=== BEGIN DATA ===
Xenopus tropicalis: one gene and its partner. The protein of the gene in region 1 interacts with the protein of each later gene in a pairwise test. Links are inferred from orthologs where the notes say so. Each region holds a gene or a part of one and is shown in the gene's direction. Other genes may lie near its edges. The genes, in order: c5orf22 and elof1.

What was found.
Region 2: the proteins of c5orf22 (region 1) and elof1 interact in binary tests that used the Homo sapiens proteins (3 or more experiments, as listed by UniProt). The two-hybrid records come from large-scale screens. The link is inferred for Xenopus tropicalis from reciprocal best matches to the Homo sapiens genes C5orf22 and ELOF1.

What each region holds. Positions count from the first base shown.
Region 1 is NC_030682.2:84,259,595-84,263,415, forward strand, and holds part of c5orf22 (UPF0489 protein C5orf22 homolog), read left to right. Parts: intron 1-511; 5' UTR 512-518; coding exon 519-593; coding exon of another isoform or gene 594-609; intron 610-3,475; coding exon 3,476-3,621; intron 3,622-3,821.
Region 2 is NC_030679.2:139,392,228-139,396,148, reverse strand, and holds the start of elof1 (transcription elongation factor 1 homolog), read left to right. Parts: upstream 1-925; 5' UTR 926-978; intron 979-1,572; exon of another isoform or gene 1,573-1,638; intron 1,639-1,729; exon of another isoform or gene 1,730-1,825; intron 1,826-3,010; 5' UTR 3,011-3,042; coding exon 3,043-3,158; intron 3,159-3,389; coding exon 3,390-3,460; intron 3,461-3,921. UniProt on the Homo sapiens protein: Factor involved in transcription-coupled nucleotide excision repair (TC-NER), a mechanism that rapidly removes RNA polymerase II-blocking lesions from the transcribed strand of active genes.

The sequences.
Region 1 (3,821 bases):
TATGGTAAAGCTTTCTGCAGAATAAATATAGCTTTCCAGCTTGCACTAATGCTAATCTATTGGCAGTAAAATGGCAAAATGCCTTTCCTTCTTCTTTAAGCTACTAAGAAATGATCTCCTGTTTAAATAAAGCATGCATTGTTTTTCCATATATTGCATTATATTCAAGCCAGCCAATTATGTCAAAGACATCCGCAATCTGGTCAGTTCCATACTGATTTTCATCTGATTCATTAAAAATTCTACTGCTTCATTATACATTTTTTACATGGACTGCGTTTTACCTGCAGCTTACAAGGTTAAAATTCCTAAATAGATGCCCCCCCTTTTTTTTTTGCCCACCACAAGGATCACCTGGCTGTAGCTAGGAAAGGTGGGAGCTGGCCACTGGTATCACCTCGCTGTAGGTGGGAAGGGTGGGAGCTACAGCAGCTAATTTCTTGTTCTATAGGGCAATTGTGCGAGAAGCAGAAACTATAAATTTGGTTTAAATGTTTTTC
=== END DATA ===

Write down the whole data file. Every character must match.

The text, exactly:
Xenopus tropicalis: one gene and its partner. The protein of the gene in region 1 interacts with the protein of each later gene in a pairwise test. Links are inferred from orthologs where the notes say so. Each region holds a gene or a part of one and is shown in the gene's direction. Other genes may lie near its edges. The genes, in order: c5orf22 and elof1.

What was found.
Region 2: the proteins of c5orf22 (region 1) and elof1 interact in binary tests that used the Homo sapiens proteins (3 or more experiments, as listed by UniProt). The two-hybrid records come from large-scale screens. The link is inferred for Xenopus tropicalis from reciprocal best matches to the Homo sapiens genes C5orf22 and ELOF1.

What each region holds. Positions count from the first base shown.
Region 1 is NC_030682.2:84,259,595-84,263,415, forward strand, and holds part of c5orf22 (UPF0489 protein C5orf22 homolog), read left to right. Parts: intron 1-511; 5' UTR 512-518; coding exon 519-593; coding exon of another isoform or gene 594-609; intron 610-3,475; coding exon 3,476-3,621; intron 3,622-3,821.
Region 2 is NC_030679.2:139,392,228-139,396,148, reverse strand, and holds the start of elof1 (transcription elongation factor 1 homolog), read left to right. Parts: upstream 1-925; 5' UTR 926-978; intron 979-1,572; exon of another isoform or gene 1,573-1,638; intron 1,639-1,729; exon of another isoform or gene 1,730-1,825; intron 1,826-3,010; 5' UTR 3,011-3,042; coding exon 3,043-3,158; intron 3,159-3,389; coding exon 3,390-3,460; intron 3,461-3,921. UniProt on the Homo sapiens protein: Factor involved in transcription-coupled nucleotide excision repair (TC-NER), a mechanism that rapidly removes RNA polymerase II-blocking lesions from the transcribed strand of active genes.

The sequences.
Region 1 (3,821 bases):
TATGGTAAAGCTTTCTGCAGAATAAATATAGCTTTCCAGCTTGCACTAATGCTAATCTATTGGCAGTAAAATGGCAAAATGCCTTTCCTTCTTCTTTAAGCTACTAAGAAATGATCTCCTGTTTAAATAAAGCATGCATTGTTTTTCCATATATTGCATTATATTCAAGCCAGCCAATTATGTCAAAGACATCCGCAATCTGGTCAGTTCCATACTGATTTTCATCTGATTCATTAAAAATTCTACTGCTTCATTATACATTTTTTACATGGACTGCGTTTTACCTGCAGCTTACAAGGTTAAAATTCCTAAATAGATGCCCCCCCTTTTTTTTTTGCCCACCACAAGGATCACCTGGCTGTAGCTAGGAAAGGTGGGAGCTGGCCACTGGTATCACCTCGCTGTAGGTGGGAAGGGTGGGAGCTACAGCAGCTAATTTCTTGTTCTATAGGGCAATTGTGCGAGAAGCAGAAACTATAAATTTGGTTTAAATGTTTTTC